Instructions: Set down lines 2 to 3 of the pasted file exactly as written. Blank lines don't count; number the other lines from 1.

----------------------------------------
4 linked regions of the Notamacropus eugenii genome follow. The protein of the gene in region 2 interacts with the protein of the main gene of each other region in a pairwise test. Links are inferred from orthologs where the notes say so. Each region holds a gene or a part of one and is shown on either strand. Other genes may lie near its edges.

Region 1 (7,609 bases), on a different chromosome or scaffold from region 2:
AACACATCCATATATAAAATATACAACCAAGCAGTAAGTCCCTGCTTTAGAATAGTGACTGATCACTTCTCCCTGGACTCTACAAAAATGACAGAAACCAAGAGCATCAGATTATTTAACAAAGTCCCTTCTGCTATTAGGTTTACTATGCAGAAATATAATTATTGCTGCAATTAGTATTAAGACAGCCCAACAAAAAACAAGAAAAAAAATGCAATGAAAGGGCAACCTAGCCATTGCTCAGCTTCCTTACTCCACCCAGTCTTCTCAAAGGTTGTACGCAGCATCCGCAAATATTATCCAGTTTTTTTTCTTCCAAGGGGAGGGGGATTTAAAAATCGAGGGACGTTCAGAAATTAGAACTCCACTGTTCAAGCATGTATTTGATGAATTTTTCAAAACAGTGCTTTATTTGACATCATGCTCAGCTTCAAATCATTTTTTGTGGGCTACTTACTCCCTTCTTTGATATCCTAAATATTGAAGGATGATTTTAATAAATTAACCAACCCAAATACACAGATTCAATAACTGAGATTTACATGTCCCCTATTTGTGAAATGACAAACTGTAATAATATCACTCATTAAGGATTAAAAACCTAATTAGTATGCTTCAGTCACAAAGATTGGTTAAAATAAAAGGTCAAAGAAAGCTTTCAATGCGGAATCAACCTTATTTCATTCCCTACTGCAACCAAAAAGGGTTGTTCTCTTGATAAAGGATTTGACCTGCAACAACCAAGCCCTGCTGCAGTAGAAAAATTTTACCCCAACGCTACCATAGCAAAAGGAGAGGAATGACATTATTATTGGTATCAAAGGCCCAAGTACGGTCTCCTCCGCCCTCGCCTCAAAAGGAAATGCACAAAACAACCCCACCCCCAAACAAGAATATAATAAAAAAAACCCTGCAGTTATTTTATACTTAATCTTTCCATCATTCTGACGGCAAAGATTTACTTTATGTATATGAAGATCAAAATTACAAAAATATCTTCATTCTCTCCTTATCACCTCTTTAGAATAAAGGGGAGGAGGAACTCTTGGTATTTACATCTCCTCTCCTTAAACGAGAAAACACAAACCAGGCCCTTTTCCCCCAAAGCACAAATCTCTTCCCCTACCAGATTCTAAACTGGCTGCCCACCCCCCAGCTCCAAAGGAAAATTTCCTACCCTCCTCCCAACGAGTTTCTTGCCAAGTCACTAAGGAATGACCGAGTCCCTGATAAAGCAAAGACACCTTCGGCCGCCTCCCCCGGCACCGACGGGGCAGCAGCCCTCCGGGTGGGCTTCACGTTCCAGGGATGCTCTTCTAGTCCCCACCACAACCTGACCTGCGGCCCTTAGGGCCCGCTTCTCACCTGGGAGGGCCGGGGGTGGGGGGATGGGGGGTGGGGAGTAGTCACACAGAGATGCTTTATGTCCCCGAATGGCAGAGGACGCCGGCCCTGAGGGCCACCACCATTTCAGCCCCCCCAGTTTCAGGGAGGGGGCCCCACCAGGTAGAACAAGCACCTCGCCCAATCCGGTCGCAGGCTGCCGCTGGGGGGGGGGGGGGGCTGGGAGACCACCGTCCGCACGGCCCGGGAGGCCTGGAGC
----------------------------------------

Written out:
Region 1 (7,609 bases), on a different chromosome or scaffold from region 2:
AACACATCCATATATAAAATATACAACCAAGCAGTAAGTCCCTGCTTTAGAATAGTGACTGATCACTTCTCCCTGGACTCTACAAAAATGACAGAAACCAAGAGCATCAGATTATTTAACAAAGTCCCTTCTGCTATTAGGTTTACTATGCAGAAATATAATTATTGCTGCAATTAGTATTAAGACAGCCCAACAAAAAACAAGAAAAAAAATGCAATGAAAGGGCAACCTAGCCATTGCTCAGCTTCCTTACTCCACCCAGTCTTCTCAAAGGTTGTACGCAGCATCCGCAAATATTATCCAGTTTTTTTTCTTCCAAGGGGAGGGGGATTTAAAAATCGAGGGACGTTCAGAAATTAGAACTCCACTGTTCAAGCATGTATTTGATGAATTTTTCAAAACAGTGCTTTATTTGACATCATGCTCAGCTTCAAATCATTTTTTGTGGGCTACTTACTCCCTTCTTTGATATCCTAAATATTGAAGGATGATTTTAATAAATTAACCAACCCAAATACACAGATTCAATAACTGAGATTTACATGTCCCCTATTTGTGAAATGACAAACTGTAATAATATCACTCATTAAGGATTAAAAACCTAATTAGTATGCTTCAGTCACAAAGATTGGTTAAAATAAAAGGTCAAAGAAAGCTTTCAATGCGGAATCAACCTTATTTCATTCCCTACTGCAACCAAAAAGGGTTGTTCTCTTGATAAAGGATTTGACCTGCAACAACCAAGCCCTGCTGCAGTAGAAAAATTTTACCCCAACGCTACCATAGCAAAAGGAGAGGAATGACATTATTATTGGTATCAAAGGCCCAAGTACGGTCTCCTCCGCCCTCGCCTCAAAAGGAAATGCACAAAACAACCCCACCCCCAAACAAGAATATAATAAAAAAAACCCTGCAGTTATTTTATACTTAATCTTTCCATCATTCTGACGGCAAAGATTTACTTTATGTATATGAAGATCAAAATTACAAAAATATCTTCATTCTCTCCTTATCACCTCTTTAGAATAAAGGGGAGGAGGAACTCTTGGTATTTACATCTCCTCTCCTTAAACGAGAAAACACAAACCAGGCCCTTTTCCCCCAAAGCACAAATCTCTTCCCCTACCAGATTCTAAACTGGCTGCCCACCCCCCAGCTCCAAAGGAAAATTTCCTACCCTCCTCCCAACGAGTTTCTTGCCAAGTCACTAAGGAATGACCGAGTCCCTGATAAAGCAAAGACACCTTCGGCCGCCTCCCCCGGCACCGACGGGGCAGCAGCCCTCCGGGTGGGCTTCACGTTCCAGGGATGCTCTTCTAGTCCCCACCACAACCTGACCTGCGGCCCTTAGGGCCCGCTTCTCACCTGGGAGGGCCGGGGGTGGGGGGATGGGGGGTGGGGAGTAGTCACACAGAGATGCTTTATGTCCCCGAATGGCAGAGGACGCCGGCCCTGAGGGCCACCACCATTTCAGCCCCCCCAGTTTCAGGGAGGGGGCCCCACCAGGTAGAACAAGCACCTCGCCCAATCCGGTCGCAGGCTGCCGCTGGGGGGGGGGGGGGGCTGGGAGACCACCGTCCGCACGGCCCGGGAGGCCTGGAGC